“Clearly, there is a need to embrace a broader concept of work in the first phase of decoupling work and income. However, to impose this new culture of non-work on to society as it currently exists is unlikely to be a constructive approach. The patent resentment of the unemployed will only be transferred to the “surfers on Malibu” (using Van Parijs’ conception of life on the Basic Income)!

      The Job Guarantee in fact provides a vehicle to establish a new employment paradigm where community development jobs become valued. Over time and within this new Job Guarantee employment paradigm, public debate and education can help broaden the concept of valuable work until activities which we might construe today as being “leisure” would become considered to be “gainful” employment.

      So I would allow struggling musicians, artists, surfers, Thespians, etc to be working within the Job Guarantee. In return for the income security, the surfer might be required to conduct water safety awareness for school children; and musicians might be required to rehearse some days a week in school and thus impart knowledge about band dynamics and increase the appreciation of music etc.

      Further, relating to my earlier remarks – community activism could become a Job Guarantee job. For example, organising and managing a community garden to provide food for the poor could be a paid job.

      We would see more of that activity if it was rewarded in this way.

      Start to get the picture – we can re-define the concept of productive work well beyond the realms of “gainful work” which specifically related to activities that generated private profits for firms.

      My conception of productivity is social, shared, public … and only limited by one’s imagination.

      In this way, the Job Guarantee becomes an evolutionary force – providing income security to those who want it but also the platform for wider definitions of what we mean by work!”

  2. Very much like Coalition IDS approach. British Senior Citizens Party would start a large Programme of Council HOUSE building that we need v/badly. This would spread all across the Economy generating millions of JOBs & training too. A few programmes like this would see Jobs for everyone who wants one. Then its a question of those who DON’T want a job. Bigger issue but smaller problem. Both are easily set up,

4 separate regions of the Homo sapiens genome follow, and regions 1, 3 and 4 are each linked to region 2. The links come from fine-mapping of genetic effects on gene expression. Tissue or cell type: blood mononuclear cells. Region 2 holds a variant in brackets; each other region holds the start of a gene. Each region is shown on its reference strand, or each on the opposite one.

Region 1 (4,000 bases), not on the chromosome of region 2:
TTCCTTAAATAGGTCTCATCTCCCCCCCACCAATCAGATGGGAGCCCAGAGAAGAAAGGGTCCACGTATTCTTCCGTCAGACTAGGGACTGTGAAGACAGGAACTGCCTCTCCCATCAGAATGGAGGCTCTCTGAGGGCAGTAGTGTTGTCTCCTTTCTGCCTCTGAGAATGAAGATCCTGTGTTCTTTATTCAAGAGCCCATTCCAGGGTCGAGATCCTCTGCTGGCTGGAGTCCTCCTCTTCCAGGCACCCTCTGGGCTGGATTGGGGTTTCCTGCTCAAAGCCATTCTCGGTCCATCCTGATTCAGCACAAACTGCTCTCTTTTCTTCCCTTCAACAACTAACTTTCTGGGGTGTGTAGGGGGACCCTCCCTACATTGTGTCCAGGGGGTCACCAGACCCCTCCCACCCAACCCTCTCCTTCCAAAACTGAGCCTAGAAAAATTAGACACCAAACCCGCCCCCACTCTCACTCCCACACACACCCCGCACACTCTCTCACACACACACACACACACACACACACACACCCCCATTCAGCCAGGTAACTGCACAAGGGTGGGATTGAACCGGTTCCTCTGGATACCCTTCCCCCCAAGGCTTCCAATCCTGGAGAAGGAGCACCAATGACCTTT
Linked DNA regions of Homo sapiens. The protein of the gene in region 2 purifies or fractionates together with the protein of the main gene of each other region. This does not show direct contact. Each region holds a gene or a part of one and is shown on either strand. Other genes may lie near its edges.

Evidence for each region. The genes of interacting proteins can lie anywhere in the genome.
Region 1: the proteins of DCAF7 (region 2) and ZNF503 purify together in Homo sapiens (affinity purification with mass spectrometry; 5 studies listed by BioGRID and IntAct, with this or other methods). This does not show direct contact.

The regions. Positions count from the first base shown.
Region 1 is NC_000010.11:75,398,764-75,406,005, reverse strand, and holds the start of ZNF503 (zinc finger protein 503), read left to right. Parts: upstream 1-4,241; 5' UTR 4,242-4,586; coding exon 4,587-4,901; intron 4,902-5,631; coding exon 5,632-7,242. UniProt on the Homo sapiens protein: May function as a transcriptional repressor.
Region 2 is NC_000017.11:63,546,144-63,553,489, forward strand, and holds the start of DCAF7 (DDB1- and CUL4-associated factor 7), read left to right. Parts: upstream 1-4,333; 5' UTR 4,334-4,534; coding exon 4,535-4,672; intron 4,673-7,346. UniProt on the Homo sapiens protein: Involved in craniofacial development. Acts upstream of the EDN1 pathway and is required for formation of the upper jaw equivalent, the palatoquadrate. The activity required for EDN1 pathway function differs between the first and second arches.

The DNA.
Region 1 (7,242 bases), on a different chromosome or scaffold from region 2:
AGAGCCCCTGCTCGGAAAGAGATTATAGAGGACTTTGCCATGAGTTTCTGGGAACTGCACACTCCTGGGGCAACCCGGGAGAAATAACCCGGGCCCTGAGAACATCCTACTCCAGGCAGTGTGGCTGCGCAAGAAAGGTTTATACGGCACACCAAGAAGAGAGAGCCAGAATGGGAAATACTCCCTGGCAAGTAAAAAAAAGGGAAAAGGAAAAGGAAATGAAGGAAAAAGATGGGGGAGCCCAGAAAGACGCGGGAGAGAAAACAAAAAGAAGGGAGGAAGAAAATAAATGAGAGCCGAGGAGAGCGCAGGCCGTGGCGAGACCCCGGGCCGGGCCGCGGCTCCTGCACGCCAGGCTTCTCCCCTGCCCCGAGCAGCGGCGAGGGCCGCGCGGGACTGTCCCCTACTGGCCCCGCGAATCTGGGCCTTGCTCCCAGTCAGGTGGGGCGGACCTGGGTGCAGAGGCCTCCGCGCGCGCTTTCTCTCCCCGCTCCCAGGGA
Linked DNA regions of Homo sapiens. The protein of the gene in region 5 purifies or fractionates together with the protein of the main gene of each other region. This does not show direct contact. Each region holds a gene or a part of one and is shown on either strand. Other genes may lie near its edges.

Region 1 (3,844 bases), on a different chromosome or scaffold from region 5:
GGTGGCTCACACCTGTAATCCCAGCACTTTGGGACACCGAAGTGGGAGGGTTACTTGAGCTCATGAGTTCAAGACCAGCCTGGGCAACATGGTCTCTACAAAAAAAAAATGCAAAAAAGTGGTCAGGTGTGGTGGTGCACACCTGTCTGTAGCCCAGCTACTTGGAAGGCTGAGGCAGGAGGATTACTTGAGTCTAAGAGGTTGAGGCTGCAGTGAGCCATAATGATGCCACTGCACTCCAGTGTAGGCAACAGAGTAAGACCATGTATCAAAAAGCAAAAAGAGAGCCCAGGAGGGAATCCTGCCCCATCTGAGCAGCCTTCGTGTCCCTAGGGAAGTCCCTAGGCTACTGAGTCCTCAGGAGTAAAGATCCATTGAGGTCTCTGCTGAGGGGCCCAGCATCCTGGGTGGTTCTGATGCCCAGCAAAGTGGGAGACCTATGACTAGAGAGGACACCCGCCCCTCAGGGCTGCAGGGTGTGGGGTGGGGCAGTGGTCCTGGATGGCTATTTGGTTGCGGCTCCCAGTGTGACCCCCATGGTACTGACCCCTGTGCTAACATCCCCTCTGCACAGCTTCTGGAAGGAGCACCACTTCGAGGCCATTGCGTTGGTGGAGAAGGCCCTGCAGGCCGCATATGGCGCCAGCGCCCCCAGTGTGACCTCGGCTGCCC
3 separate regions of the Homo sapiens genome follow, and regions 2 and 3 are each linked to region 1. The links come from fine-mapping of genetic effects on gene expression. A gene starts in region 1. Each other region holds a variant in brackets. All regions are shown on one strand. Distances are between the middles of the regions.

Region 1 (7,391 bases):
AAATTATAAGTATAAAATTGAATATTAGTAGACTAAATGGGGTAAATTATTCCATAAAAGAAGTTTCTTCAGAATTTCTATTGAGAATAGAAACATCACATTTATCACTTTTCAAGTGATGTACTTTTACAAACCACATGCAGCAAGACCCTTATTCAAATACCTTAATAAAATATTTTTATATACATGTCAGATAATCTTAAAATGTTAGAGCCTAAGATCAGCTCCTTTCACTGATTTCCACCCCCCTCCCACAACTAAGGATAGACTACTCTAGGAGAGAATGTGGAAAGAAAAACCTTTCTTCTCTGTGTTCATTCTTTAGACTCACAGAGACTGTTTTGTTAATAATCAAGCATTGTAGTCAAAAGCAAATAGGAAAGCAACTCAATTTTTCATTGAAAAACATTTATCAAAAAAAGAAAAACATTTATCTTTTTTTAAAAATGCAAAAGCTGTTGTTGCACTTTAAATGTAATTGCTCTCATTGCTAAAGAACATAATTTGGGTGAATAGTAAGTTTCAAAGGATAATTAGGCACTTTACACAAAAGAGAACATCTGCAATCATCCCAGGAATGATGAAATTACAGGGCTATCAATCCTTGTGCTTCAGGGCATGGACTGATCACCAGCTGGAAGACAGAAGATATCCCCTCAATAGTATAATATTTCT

3. Reblogged this on Vox Political and commented:
    I share a few of the reservations about Labour’s job guarantee that are voiced here; the number of working hours and amount of pay available are likely to be extremely unhelpful to people taking part, and of course any private sector involvement would have to be monitored strictly to ensure they weren’t bending the rules to get maximum profit from minimum investment – the £500 cap on training is a particularly strong warning sign.
    But it’s a step in the right direction. Tory work schemes are a disaster.

  4. What’s needed is to put a few choice banksters in jail or in the ground, pour encourager les autres. That’ll hopefully turn them off the idea of leeching SMEs into administration and cheap takeover by their (los banksteros) business partners and onto the idea of fostering SMEs by the allocaltion of interest-free credit as appropriate. As the SMEs floourish they’ll be able to offer people real jobs so there’ll be no need for any of this artificial nonsense about phony-baloney job guarantees. All that, like workfare, guarantees is a permanent underclass as the entry-level jobs are all being done by claimants for free. We face up the the banksters, something Labour are plainly far too scared to do, or we face a lifetime of penury.

  5. Hang on a minute, Labour`s Job Guarantee will have to coexist with that central pillar of neoliberalism – inflation targeting – and the “reserve army of labour” that goes with it in the form of the “Non-Accelerating Inflation Rate of Unemployment” or NAIRU for short. The vile Rachel Reeves is a former Bank of England (BoE) economist and therefore a NAIRU dogmatist. One obvious question that arises in response to the Labour party`s job guarantee for the long-term unemployed is: “Why not have the same guarantee for the short-term unemployed?”